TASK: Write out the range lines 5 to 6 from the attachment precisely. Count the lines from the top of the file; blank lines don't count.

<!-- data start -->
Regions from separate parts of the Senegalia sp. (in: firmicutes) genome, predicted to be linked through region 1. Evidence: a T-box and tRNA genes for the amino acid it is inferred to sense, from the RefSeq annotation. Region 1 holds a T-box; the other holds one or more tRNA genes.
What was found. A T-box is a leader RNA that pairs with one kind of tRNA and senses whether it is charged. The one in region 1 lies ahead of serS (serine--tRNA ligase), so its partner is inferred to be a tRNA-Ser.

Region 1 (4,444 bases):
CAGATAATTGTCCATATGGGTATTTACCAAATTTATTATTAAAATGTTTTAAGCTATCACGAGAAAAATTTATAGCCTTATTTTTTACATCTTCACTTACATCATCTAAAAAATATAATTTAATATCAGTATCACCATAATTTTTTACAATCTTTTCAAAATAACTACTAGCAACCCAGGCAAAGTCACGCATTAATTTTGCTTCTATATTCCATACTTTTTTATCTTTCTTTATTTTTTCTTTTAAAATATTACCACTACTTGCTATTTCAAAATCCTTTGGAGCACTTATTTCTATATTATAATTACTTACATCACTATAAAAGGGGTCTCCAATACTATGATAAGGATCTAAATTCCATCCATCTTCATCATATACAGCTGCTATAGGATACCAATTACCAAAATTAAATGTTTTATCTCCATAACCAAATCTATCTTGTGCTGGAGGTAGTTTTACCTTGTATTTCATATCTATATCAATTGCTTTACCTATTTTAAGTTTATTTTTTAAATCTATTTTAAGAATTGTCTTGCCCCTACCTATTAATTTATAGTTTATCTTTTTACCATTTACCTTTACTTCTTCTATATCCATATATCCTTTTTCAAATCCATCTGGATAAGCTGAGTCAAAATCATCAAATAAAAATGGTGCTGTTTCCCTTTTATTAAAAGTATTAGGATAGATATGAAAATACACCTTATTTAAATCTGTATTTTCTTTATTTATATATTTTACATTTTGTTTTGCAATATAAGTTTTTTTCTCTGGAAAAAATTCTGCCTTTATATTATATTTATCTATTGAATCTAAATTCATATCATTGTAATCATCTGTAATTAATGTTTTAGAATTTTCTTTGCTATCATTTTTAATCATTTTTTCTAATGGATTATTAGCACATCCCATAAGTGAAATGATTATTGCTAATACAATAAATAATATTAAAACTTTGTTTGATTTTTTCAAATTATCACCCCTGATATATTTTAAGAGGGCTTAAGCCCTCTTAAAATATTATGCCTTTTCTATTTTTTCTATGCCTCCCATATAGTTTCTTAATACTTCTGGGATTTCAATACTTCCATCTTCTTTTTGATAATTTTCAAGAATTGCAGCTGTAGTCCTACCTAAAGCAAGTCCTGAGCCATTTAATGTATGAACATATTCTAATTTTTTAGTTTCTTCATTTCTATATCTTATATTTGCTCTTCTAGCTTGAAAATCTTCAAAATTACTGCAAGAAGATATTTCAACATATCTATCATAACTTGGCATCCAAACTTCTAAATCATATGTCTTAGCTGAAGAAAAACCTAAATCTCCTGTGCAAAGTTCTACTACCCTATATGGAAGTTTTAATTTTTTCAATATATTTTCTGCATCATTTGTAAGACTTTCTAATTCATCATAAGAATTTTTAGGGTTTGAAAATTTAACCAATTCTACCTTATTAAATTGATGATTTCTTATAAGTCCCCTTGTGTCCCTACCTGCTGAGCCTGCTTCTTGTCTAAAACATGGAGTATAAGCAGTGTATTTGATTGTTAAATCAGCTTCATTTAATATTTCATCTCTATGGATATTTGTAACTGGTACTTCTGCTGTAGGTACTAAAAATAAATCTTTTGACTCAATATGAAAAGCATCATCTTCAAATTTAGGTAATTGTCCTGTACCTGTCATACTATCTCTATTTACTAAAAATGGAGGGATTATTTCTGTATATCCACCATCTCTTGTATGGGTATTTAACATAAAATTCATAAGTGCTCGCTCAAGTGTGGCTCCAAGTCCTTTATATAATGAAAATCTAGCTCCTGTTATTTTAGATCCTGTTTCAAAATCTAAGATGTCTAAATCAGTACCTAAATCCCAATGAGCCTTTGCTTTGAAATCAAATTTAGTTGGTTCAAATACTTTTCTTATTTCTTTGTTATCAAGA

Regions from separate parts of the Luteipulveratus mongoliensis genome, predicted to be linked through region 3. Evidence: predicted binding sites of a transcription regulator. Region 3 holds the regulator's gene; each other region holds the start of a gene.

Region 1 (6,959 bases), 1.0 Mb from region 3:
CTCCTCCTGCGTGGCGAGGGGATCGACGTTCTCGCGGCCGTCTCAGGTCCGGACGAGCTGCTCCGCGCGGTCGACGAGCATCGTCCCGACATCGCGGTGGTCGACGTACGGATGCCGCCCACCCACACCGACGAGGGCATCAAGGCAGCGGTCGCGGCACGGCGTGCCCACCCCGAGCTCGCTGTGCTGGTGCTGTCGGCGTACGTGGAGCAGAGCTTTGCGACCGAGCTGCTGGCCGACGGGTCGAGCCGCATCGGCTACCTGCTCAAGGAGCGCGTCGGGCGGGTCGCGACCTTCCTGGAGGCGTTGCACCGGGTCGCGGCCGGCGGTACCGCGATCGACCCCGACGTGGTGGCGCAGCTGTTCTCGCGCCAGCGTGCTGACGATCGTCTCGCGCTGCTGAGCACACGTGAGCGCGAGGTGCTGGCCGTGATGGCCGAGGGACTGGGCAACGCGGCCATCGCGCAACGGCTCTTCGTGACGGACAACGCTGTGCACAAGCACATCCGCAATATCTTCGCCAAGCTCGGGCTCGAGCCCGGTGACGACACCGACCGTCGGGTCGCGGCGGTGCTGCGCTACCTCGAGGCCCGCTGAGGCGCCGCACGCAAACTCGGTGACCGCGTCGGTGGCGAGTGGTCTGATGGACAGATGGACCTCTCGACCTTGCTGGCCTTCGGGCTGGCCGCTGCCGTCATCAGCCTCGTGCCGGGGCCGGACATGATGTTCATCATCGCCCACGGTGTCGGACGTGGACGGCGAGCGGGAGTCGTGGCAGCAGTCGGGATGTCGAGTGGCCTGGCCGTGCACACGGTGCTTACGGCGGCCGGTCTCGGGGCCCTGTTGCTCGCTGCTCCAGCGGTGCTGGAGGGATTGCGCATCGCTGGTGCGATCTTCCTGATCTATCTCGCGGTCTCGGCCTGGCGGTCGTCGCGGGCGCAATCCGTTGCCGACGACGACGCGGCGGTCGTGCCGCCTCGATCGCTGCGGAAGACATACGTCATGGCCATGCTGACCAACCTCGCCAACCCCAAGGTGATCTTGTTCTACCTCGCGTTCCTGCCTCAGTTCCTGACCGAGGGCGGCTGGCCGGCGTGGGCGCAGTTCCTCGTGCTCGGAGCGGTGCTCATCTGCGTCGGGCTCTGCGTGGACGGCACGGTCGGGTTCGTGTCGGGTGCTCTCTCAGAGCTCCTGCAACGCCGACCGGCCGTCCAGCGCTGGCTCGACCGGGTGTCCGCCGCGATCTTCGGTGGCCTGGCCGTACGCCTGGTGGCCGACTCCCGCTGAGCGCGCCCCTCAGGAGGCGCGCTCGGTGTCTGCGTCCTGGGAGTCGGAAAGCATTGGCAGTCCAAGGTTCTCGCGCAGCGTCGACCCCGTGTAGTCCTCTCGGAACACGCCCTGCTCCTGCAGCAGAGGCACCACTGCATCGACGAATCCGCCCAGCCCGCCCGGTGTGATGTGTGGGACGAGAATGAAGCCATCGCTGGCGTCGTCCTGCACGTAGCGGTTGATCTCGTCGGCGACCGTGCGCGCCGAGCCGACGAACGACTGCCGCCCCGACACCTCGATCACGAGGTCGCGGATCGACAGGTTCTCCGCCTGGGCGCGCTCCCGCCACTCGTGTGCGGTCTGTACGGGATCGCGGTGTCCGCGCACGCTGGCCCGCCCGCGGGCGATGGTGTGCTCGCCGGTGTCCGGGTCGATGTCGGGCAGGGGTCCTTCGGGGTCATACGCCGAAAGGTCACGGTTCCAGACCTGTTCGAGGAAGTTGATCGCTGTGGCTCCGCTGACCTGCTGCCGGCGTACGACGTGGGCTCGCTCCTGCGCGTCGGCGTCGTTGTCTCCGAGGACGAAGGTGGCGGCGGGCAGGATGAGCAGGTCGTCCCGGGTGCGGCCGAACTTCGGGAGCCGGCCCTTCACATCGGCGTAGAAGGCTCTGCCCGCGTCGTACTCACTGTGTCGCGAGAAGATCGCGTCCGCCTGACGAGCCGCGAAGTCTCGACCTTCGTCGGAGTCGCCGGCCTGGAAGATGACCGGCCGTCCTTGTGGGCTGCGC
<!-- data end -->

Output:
Regions from separate parts of the Luteipulveratus mongoliensis genome, predicted to be linked through region 3. Evidence: predicted binding sites of a transcription regulator. Region 3 holds the regulator's gene; each other region holds the start of a gene.

Region 1 (6,959 bases), 1.0 Mb from region 3: